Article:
In the filing, JLR’s lawyer, Matthew Moore, said, “JLR seeks to protect itself and its United States operations from companies that have injected infringing products into the US market that incorporate, without any license from JLR, technology developed by JLR and protected by its patent.”
A spokesperson for the Volkswagen Group said, "The Volkswagen Group is examining the action in order to determine further steps. We will not comment any further regarding an ongoing proceeding at this stage."
Introduced in 2005, Terrain Response is JLR’s off-road driving management system, which allows cars such as the Land Rover Discovery, on whose Series 3 guise the technology made its debut, to adjust their driving settings for different conditions.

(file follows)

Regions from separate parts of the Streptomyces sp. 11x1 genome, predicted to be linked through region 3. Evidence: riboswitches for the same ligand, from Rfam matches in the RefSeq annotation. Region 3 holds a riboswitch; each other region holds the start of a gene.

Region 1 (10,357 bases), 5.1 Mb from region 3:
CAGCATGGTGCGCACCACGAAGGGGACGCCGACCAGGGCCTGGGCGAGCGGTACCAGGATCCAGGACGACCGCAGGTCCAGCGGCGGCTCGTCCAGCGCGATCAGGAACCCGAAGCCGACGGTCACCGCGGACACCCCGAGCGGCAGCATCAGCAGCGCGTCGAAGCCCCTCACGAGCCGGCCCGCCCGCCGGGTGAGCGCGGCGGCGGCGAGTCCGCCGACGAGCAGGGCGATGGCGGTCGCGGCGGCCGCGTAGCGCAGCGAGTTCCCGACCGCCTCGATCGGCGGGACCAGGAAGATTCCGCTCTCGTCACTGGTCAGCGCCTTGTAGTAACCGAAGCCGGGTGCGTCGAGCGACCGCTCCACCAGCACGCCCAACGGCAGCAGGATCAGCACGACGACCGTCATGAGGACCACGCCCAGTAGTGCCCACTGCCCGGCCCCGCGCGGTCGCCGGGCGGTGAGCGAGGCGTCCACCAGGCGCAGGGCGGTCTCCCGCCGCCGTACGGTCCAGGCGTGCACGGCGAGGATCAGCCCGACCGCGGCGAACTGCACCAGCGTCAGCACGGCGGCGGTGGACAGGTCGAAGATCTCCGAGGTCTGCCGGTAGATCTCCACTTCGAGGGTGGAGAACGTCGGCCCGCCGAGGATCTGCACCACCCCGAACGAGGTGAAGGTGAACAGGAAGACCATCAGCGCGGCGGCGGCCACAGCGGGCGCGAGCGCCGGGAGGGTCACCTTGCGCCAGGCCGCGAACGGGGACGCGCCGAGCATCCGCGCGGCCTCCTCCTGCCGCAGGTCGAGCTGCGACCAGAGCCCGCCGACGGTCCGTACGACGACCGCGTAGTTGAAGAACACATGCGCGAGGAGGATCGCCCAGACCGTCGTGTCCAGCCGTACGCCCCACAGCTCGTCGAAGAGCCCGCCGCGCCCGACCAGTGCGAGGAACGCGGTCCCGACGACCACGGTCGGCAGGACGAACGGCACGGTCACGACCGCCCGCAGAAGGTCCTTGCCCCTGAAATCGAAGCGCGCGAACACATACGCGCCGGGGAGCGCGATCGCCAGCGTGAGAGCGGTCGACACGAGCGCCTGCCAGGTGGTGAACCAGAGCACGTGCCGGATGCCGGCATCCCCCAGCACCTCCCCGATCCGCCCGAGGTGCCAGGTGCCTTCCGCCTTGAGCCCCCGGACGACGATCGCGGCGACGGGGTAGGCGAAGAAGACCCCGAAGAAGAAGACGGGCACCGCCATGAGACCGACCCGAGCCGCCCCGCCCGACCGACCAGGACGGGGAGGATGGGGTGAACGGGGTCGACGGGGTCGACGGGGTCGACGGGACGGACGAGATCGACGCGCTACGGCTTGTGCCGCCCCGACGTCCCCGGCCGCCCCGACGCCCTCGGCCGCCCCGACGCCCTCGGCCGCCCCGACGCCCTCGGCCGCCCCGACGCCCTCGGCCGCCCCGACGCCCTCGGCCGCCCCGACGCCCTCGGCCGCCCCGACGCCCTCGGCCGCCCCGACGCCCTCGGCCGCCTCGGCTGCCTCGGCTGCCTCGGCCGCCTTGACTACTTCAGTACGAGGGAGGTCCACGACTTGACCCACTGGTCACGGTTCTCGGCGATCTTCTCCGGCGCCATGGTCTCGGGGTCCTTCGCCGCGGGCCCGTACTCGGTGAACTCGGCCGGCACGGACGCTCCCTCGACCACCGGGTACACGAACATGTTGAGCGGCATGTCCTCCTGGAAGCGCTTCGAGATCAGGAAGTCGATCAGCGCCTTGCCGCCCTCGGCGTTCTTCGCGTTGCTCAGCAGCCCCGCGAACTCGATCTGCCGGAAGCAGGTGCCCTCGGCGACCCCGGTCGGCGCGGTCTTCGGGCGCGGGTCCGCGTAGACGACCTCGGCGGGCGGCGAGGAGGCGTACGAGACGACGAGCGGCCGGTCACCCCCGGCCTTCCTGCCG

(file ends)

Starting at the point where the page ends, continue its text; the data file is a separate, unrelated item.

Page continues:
The current offering features five modes- sand, rock crawl, grass-gravel-snow, mud-ruts and general. When driving on sand, for example, Terrain Response increases engine and gearbox response and locks the centre differential to “maintain momentum on soft surfaces”.
The US filing is one of several recent legal moves from JLR as it seeks to protect its intellectual property, particularly on its flagship designs such as its Defender.
In 2019, the brand lost a trademark dispute case against Twisted Automotive, when JLR claimed that the name of that firm’s Yorkshire showroom, ‘LR Motors’, was too similar to ‘JLR’.
Earlier this year, JLR also went to court against Ineos Automotive. In this case, JLR attempted to trademark the shape of its old Defender 4x4 and to stymie Ineos’s similarly styled Grenadier. The courts ruled against JLR in this case.